Thursday, February 17, 2011


Late 18th Century Skirt Supports - The Unorthodox Edition

I have received some questions from you guys asking what I wear under my petticoats to give that super-poof shape. ain't pretty.  I don't have picture-perfect panniers, or layers and layers of ruffled, pintucked, or embroidered petticoats.  While I would like to, in the end i'm kindof lazy when it comes to the under things - I go for the overall look and tend to use whatever means possible to achieve that.  Here we go:

Layer 1 - Bumpad.
This goes on first (over chemise, stays, anything else closest to the skin).  It's a crescent shape with three partitions, and ties around the waist.

Bumpad (this is showing the side back)
Layer 2 - The Puffer.  (technical term)
This ugly thing works wonders.  Seriously, it makes all the difference.  It's cheap pre-quilted fabric gathered into a waistband and tied around the waist.  It's a short length for no particular reason (could be longer, could have a massive ruffle attached), and it *really* adds the volume to the upper part of the skirt, to give that nice full shape.  I also wear this over my hoop skirt for mid-Victorian, to help achieve the bell shape of that period.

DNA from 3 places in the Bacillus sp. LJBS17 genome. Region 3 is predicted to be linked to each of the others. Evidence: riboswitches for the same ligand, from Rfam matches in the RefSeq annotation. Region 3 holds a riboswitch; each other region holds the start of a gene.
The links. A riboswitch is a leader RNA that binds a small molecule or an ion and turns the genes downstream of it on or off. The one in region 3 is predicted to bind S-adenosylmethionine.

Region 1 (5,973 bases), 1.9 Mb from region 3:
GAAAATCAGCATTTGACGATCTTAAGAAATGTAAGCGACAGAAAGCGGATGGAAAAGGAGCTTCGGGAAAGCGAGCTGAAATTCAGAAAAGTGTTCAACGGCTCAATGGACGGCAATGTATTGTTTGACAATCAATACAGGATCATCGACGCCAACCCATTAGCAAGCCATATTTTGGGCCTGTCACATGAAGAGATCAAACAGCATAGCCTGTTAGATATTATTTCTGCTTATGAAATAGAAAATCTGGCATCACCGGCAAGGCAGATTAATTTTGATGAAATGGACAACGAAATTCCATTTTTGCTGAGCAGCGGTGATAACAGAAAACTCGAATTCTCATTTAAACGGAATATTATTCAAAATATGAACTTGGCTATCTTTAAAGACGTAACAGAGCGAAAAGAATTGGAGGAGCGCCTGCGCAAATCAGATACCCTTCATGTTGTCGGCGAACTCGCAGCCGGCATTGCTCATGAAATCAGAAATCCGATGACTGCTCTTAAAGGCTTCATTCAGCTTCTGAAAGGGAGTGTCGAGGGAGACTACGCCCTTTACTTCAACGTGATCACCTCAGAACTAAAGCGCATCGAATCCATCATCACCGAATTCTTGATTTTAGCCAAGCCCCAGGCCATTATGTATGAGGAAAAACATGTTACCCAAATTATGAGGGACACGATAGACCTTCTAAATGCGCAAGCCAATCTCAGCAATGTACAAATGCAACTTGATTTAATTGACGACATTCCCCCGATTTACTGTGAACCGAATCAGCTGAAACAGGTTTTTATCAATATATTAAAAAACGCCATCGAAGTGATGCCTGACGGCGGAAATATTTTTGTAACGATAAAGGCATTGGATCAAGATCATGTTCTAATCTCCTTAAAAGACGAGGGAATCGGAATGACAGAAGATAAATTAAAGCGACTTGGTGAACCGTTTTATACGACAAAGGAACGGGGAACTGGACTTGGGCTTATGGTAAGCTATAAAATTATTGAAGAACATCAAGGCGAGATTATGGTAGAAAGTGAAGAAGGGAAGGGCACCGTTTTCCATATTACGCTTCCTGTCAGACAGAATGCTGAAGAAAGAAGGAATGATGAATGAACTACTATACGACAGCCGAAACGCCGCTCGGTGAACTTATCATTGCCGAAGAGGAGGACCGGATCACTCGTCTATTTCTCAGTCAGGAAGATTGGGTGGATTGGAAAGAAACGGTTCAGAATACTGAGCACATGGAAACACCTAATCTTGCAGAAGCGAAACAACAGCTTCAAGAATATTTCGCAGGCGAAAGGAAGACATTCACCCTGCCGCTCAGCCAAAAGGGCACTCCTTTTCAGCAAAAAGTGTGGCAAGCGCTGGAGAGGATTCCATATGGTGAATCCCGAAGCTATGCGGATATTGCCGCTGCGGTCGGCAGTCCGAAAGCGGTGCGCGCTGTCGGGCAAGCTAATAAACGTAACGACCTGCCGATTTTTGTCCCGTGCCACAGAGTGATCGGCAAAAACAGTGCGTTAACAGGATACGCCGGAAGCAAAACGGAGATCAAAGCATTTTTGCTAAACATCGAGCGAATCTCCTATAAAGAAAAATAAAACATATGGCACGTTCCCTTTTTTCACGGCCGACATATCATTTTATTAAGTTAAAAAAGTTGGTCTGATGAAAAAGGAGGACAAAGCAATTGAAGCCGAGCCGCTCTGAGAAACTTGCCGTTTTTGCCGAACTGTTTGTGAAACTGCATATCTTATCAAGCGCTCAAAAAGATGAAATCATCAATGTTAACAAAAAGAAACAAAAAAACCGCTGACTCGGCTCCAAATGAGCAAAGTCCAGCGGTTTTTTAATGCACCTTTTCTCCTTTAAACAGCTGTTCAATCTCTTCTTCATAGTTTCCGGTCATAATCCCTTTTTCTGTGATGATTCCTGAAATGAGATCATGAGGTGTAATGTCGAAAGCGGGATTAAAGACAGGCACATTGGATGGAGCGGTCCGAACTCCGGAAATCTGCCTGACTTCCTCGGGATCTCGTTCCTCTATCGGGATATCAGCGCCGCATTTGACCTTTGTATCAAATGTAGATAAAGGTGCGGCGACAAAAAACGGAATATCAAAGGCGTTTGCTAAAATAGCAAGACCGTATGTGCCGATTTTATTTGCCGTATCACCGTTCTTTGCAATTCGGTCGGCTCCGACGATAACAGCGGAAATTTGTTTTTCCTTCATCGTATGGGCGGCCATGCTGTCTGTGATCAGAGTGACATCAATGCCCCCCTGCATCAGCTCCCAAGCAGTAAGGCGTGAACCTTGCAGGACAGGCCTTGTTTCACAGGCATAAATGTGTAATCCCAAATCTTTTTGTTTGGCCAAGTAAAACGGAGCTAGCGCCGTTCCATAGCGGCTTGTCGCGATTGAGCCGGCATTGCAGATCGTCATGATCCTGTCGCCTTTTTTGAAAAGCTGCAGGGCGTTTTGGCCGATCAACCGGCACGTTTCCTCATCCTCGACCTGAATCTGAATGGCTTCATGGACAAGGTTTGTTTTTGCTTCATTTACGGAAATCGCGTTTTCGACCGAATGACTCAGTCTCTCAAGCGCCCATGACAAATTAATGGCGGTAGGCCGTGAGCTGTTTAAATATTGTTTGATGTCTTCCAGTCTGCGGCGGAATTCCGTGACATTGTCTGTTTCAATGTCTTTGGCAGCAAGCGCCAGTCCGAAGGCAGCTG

The Ugly Puffer, but this thing WORKS
Layer 3 - Petticoat.
This is a basic muslin petticoat, made just like the one in this tutorial.  It's floor-length, although I do pin it up sometimes if I'm wearing a walking-length skirt.  I wear this petticoat with pretty much everything, including over my mid-Victorian hoop skirts.

Pretty basic - ties on front and back with shoe laces
Layer 4, 5, 6, 7 - More Petticoats, if I had them.
I love the massively puffy skirts of the 18th c., so when I get off my lazy bum and make another petticoat, I will pile that one on as well.  Stack on the the ruffles, the cording, the pleats!

Top Layer - Your Skirt(s).
The last layer is what shows on the outside.  I almost always wear taffeta for 18th c. (or cotton), and this material also adds fullness to the overall look.  If you are wearing heavier materials, I recommend more petticoats or underlayer supports so that heavier skirt doesn't smoosh down your poof.

The taffeta skirt - might be a petticoat itself, for an open-front gown, or might pair it with a jacket.
And that's it.  It's about as paired down as it can be, and even when I look at photos now I think "I need to make more petticoats!"  Don't be afraid of the super-poof, ladies, it only makes your waists look smaller!  I hope this has been of some help, and as always, comments are welcome :-)


  1. OK, yours look better than mine! My false rump old towel. Really. Folded and stitched into shape. I should be does work! Someday I'll make proper underthings :)

  2. Hmm. You make me think I ought to start making petticoats for lazy costumers like you (and myself, if I ever get off my butt and, you know, costume). I sometimes enjoy the loooooong seams and pinning and pressing.

    I know, I'm a little psycho that way.